Bonus season differs by company – some at the end of the calendar year, but many/most in the financial biz do it in the 1st quarter, after they’ve finalized their accounting for the prior year.

Maybe financial services, a huge industry for CT, will be recovered by December. The CT politicians had better hope so.

Many people are rethinking their assumptions

I pay a lot of taxes to both CT and NY. At least, I do get a lot of services from NY for our family (specifically our kids, and most specifically, our autistic son), but the services I get from CT are mainly road-related, especially making sure roads are cleared after snow. They’ve gotten a little better these last couple years.

CT gets about as much out of me in taxes as does NY, and both takes put me over the SALT cap (and still I say the SALT cap should be zero!)

For right now, due to our son in particular, I’m not thinking of moving.

But I have had various friends think it through, including one who has finalized a move back to Canada in July.

The lockdown and other reactions are having an effect, and many people are rethinking their assumptions about where they need to live. Many people are rethinking the attractiveness of living somewhere near New York City… and for Connecticut, they’re in an even less envious place.

When you realize that maybe you can do all your job remotely… you realize you can get even more remote than you had originally thought.

I have no idea how my taxes are going to go next year when I file. I live in New York, and I work for a company based in Hartford, CT. I haven’t been back in Hartford since mid-March. I don’t expect to be back there before September, and that’s dependent on whether NY schools open up again.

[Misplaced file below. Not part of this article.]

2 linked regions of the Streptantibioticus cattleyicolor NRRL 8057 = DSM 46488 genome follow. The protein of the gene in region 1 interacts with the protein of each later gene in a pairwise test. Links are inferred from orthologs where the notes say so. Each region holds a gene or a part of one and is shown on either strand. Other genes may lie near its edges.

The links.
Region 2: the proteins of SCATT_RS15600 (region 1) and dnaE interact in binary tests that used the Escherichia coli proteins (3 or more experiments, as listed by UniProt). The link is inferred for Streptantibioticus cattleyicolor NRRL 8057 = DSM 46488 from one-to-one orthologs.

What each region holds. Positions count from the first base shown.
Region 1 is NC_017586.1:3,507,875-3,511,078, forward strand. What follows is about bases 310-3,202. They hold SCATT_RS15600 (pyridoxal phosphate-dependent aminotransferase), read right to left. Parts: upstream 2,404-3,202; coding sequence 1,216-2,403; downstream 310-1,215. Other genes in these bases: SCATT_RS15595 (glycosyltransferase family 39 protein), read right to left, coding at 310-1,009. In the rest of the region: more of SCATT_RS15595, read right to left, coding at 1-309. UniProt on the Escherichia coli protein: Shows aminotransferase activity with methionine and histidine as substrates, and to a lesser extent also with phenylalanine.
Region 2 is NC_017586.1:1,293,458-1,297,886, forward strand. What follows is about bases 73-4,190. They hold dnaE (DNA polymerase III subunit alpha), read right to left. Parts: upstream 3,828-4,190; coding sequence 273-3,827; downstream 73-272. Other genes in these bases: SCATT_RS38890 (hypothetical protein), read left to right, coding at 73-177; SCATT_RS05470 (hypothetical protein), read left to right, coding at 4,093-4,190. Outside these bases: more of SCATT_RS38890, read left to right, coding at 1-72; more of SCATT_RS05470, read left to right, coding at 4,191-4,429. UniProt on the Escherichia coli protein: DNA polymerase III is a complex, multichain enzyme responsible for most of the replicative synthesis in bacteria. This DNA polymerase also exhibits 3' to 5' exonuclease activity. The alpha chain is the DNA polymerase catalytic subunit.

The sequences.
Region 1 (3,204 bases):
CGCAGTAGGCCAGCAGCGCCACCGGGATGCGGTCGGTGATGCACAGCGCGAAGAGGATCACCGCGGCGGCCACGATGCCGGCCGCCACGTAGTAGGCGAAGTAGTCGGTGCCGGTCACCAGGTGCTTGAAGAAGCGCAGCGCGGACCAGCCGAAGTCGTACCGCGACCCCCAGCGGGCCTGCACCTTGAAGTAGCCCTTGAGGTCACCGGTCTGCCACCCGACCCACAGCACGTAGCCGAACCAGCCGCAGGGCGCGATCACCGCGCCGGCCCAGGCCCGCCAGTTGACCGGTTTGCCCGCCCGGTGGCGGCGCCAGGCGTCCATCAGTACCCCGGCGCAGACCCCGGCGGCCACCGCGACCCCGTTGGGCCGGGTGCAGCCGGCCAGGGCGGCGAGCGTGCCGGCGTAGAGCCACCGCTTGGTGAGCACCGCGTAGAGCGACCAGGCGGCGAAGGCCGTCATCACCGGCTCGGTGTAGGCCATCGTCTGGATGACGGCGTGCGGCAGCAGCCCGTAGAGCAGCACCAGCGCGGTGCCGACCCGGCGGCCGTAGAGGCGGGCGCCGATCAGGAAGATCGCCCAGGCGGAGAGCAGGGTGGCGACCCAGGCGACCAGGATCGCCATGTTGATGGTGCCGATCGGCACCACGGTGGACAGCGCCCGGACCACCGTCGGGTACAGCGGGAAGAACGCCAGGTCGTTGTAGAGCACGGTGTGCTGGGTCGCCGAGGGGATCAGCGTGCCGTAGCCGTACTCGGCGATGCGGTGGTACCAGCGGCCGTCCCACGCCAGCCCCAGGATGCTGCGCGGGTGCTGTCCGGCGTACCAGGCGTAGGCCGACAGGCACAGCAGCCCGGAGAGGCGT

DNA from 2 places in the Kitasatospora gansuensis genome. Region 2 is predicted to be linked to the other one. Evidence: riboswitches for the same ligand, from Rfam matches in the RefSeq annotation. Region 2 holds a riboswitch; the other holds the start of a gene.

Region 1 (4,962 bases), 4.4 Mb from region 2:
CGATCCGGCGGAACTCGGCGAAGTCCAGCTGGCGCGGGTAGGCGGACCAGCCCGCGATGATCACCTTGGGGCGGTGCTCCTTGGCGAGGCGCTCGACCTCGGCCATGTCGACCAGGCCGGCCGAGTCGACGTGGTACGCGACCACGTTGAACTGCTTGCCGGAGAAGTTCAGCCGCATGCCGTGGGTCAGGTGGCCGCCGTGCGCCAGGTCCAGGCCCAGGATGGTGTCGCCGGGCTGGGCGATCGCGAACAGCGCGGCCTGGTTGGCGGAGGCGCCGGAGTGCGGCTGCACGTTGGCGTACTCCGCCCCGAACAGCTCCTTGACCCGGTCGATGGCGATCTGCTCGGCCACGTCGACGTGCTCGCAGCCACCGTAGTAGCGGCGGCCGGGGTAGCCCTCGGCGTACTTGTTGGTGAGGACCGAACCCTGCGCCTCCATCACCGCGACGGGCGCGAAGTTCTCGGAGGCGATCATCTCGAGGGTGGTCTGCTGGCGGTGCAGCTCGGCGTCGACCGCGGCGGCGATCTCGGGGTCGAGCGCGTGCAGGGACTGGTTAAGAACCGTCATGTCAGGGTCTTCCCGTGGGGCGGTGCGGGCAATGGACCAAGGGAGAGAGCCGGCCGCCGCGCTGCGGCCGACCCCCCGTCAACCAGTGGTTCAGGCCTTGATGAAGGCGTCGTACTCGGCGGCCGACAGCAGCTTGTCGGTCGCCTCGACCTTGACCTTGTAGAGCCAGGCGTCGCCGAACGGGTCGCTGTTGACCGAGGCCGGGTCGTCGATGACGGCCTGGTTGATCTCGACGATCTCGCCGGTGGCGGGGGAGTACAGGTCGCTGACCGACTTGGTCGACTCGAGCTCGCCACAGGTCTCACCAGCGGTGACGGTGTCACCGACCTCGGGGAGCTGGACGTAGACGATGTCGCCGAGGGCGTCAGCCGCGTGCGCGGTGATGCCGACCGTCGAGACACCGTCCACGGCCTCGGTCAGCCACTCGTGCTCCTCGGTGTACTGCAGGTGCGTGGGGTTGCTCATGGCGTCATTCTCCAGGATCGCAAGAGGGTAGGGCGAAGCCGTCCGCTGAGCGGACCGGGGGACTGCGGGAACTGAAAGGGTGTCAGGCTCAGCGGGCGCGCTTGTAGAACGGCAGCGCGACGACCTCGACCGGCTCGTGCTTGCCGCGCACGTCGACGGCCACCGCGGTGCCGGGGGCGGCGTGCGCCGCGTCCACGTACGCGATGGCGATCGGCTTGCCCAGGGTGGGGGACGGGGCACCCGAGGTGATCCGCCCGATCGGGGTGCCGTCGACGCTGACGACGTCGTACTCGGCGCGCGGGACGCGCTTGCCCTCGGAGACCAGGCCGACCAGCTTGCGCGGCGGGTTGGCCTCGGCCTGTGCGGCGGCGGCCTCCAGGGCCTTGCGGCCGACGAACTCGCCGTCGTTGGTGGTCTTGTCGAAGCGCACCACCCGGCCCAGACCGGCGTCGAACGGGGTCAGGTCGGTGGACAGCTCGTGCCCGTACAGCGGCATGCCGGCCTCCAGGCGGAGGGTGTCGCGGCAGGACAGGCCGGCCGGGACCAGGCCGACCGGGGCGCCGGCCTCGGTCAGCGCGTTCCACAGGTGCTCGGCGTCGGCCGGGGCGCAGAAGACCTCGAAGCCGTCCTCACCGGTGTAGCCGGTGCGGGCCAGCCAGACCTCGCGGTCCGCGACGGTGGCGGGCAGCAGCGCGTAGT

In any case, it looks like CT is going to be getting less money from the likes of me, and hiking up the taxes will definitely not bring me or others similarly situated back. Many of us realized that, once certain expectations were blasted away, that maybe we could do something different.

On September 12, 2001, I started rethinking many things. I ended up dropping out of grad school and going down a path I had never expected. Many people changed their paths in response to 9/11.

I didn’t see it so much with the Great Recession, but I think that was a slower process.

But what’s going on this year? Yeah. A lot of people are making big decisions in a short amount of time, as they’re doing cost/benefit analyses with new sets of assumptions… and coming up with very different answers from where they were before.

The government planners of Connecticut, and many other states, should realize that conditions already may be pushing current residents to become former residents. Increasing taxes will just cement that decision.